BY RICHARD ROIK Telegraph-Journal

OTTAWA – Federal spending on economic development in Atlantic Canada spikes just before an election and flows disproportionately to government-held ridings, says the co-author of a new report.

Brian Lee Crowley, president of the Atlantic Institute for Market Studies, said the trends uncovered in an exhaustive study are irrefutable.

“The spending is clearly politically motivated,” Mr. Crowley said in a telephone interview.

According to the figures, compiled by the C.D. Howe Institute, the total value of grants and contributions from the Moncton-based Atlantic Canada Opportunities Agency have tended to peak just before the federal election calls in 1988, 1993, 1997 and 2000.

As well, Mr. Crowley and co-author Bruce Winchester write in the latest edition of their publication ACOA Watch that spending under former prime minister Jean Chrétien was, on average, 40 per cent higher in Liberal-held ridings than in opposition ridings.

The two authors also note that there has been a detectable trend to spend even more money in so-called swing ridings “where political fortunes may be narrowly won or lost.”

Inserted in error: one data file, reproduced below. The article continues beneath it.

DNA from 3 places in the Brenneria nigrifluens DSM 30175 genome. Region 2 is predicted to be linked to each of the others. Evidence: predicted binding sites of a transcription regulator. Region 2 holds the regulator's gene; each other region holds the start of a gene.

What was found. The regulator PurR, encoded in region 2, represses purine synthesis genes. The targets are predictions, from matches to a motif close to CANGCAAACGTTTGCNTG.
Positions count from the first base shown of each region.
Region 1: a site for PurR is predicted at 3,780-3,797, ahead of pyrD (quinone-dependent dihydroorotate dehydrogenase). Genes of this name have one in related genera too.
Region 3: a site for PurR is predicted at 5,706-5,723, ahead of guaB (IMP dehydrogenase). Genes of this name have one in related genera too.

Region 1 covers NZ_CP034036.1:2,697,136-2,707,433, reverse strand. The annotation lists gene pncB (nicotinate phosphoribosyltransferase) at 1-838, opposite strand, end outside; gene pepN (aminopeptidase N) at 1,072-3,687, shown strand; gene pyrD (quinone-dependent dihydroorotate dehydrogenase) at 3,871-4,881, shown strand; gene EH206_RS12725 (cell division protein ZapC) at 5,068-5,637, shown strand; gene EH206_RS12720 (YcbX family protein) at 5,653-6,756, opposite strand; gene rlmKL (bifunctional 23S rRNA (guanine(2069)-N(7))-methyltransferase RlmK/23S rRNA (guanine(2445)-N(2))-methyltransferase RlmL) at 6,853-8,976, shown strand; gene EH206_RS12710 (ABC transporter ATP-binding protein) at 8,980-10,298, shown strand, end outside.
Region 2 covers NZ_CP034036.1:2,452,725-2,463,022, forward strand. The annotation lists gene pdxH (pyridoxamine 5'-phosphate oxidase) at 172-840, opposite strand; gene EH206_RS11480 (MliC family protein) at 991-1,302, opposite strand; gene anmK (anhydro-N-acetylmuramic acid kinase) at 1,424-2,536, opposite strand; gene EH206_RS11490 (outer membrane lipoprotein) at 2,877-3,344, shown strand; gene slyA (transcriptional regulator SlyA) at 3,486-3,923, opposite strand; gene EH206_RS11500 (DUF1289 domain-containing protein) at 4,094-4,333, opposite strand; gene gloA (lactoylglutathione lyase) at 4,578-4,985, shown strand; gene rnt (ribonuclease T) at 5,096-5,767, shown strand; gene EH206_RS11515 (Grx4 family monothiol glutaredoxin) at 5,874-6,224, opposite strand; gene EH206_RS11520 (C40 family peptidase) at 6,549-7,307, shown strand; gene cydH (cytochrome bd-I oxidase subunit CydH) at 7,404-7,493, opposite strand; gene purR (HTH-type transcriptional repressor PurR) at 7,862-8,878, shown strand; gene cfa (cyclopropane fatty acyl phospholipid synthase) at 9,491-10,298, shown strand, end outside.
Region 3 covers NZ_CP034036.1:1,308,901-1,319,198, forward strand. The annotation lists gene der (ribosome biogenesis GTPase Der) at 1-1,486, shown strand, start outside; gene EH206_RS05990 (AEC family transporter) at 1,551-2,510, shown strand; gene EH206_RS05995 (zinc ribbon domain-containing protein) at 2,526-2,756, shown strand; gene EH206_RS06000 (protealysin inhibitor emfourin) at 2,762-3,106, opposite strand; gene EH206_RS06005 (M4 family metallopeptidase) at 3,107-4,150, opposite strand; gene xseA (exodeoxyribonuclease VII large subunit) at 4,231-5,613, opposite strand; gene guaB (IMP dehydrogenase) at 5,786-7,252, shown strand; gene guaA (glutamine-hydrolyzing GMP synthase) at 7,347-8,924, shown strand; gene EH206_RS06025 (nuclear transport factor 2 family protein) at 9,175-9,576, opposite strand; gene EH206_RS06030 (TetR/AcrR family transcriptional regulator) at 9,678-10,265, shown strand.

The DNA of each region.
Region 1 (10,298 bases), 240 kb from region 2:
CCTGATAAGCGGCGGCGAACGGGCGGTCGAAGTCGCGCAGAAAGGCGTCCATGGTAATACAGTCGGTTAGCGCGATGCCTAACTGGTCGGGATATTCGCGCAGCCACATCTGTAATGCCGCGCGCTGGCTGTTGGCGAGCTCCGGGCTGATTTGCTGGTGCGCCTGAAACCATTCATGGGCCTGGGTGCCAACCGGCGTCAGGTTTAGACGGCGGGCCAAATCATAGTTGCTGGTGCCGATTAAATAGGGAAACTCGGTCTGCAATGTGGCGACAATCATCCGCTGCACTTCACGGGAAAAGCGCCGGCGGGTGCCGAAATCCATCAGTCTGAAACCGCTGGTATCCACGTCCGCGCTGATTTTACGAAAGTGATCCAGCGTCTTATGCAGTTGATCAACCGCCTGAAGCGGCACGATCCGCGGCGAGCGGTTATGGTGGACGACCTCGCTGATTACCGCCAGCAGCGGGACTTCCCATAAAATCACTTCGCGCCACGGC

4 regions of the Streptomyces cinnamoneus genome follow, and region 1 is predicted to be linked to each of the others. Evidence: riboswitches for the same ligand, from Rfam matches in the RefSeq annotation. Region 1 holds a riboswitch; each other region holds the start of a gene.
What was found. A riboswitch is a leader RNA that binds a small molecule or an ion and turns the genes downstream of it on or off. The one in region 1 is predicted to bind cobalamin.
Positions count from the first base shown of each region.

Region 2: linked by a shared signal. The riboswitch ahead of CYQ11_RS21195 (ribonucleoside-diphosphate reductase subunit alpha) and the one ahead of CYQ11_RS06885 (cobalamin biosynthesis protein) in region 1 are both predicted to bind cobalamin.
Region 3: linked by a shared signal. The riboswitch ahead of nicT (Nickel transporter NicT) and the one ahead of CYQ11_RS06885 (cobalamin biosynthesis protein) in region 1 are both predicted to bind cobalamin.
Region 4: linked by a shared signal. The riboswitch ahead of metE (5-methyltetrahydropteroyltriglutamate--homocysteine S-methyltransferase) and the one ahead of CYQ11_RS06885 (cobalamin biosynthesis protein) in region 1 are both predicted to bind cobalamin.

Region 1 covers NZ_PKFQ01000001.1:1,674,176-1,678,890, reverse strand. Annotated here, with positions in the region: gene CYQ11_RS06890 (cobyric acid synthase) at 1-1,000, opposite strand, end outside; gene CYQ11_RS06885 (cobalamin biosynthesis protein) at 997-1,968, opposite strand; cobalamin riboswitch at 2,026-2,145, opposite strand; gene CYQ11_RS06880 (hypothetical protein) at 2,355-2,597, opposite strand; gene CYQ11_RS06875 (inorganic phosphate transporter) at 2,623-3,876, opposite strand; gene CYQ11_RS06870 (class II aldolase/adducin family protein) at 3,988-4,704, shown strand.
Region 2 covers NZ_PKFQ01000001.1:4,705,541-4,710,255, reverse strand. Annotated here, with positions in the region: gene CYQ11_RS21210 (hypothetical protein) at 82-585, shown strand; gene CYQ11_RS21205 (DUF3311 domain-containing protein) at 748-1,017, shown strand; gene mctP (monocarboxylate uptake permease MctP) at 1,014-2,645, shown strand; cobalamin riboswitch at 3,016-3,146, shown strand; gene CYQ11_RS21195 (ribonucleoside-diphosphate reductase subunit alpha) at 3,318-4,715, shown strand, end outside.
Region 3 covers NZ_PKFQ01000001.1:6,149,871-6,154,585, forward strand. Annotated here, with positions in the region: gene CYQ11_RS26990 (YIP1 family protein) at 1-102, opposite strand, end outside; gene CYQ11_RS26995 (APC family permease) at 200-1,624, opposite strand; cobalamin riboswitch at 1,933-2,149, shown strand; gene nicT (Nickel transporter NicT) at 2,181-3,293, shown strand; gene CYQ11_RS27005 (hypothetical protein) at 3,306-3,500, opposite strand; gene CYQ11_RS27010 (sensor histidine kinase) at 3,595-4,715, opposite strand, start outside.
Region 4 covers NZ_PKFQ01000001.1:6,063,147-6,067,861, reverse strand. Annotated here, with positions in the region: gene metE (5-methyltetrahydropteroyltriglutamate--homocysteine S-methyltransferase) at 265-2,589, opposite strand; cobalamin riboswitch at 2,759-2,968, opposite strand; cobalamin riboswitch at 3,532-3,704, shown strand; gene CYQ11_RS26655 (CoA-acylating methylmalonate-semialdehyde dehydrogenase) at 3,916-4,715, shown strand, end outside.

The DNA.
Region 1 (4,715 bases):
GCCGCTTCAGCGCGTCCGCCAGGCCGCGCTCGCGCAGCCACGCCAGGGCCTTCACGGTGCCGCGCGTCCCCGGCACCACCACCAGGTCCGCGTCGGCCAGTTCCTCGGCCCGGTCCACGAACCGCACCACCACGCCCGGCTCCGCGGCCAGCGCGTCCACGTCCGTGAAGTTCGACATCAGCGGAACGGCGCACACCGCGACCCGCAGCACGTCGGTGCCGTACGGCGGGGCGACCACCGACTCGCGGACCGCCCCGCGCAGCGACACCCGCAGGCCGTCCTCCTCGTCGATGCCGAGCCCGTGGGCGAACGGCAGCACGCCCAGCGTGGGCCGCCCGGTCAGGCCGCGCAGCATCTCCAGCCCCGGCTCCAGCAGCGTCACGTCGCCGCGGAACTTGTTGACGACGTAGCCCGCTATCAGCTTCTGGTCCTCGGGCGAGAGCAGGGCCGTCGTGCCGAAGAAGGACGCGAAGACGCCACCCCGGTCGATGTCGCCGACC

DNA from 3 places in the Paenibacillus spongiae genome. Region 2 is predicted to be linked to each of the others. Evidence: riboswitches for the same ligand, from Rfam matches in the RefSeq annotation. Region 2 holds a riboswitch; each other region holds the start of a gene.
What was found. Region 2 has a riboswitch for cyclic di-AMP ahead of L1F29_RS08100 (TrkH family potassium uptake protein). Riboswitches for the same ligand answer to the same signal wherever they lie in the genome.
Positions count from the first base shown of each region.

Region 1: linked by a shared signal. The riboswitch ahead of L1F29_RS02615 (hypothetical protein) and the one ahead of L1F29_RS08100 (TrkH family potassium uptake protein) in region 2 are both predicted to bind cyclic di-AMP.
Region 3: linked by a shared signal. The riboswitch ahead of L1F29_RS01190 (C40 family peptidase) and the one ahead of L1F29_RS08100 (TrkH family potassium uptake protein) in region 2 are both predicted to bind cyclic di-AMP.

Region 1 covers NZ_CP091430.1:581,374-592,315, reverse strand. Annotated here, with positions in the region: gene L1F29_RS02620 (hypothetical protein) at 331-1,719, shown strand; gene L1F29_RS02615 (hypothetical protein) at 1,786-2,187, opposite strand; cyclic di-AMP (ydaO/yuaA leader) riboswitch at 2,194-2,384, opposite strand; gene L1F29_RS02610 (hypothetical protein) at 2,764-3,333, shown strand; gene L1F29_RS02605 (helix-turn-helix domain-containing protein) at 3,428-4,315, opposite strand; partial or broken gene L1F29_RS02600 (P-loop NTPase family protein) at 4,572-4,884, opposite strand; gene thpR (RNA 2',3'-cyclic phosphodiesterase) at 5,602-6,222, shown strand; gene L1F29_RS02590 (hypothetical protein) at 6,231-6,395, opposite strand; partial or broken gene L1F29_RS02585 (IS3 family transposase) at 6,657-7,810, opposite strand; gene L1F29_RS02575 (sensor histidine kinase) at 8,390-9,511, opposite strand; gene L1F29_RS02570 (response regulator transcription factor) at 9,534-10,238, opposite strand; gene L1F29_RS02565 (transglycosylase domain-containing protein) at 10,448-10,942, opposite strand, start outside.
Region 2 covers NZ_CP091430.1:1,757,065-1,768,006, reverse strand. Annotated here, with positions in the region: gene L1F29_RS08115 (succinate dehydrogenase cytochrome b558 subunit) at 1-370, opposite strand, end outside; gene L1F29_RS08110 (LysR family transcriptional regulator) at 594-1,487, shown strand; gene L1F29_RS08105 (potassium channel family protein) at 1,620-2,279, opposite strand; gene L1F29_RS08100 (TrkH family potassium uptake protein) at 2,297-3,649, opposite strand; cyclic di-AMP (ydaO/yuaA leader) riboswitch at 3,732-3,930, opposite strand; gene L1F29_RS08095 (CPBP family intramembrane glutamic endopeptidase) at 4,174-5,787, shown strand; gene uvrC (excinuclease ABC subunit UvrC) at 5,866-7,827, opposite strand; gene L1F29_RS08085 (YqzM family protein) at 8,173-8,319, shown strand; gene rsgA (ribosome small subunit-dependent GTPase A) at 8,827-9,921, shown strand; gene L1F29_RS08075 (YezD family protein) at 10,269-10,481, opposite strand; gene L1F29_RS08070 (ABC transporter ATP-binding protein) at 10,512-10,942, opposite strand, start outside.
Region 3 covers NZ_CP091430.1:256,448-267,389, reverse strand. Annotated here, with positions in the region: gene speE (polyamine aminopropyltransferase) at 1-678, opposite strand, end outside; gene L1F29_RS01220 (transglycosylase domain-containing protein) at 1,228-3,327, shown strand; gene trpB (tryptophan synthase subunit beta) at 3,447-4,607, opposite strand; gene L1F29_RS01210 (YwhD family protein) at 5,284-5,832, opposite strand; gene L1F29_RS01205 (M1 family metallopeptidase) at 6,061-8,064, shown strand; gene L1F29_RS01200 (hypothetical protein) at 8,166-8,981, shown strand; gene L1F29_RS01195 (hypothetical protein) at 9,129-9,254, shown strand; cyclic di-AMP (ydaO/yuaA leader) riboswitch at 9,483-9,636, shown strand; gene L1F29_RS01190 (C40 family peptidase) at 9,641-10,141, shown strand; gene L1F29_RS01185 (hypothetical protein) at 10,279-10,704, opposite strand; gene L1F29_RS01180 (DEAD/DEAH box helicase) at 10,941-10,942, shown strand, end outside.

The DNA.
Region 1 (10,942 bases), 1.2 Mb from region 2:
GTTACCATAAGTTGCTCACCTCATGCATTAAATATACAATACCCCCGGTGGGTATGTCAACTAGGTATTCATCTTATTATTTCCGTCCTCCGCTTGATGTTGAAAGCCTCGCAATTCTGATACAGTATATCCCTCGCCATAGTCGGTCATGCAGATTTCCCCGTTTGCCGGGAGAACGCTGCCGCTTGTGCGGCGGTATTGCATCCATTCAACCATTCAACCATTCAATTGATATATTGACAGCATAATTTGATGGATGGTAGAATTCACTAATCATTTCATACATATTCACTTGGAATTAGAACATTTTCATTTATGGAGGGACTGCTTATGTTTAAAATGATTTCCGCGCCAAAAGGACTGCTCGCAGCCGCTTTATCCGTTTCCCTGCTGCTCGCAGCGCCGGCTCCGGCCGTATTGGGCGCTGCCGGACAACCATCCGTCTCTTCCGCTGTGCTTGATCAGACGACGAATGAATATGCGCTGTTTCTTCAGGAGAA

“The numbers don’t lie,” Mr. Crowley said. “ACOA cannot make the case that it is spending money for the benefit of the region. The fact is it is for the political benefit of the party in power, and that is as true under the Tories as it is for the Grits.”

Joe McGuire, the new minister responsible for ACOA, dismissed the allegations, adding that his long experience with the federal agency shows just the opposite.

“I think they’re pretty well hands-free as far as that (political) motivation is concerned,” Mr. McGuire said following a cabinet meeting Tuesday.

“Projects are reviewed on an individual basis, due diligence is done and decisions are made,” added Mr. McGuire, a 15-year Liberal MP from Prince Edward Island. “I know lots of times I would have preferred some project approvals and they never came.”

Mr. Crowley said in his report that ACOA’s $250 million in annual grants and contributions would be better spent financing corporate and small-business tax cuts to stimulate economic growth in the region.

Mr. Crowley added that Prime Minister Paul Martin “must give serious consideration to winding down the ACOA pork barrel.”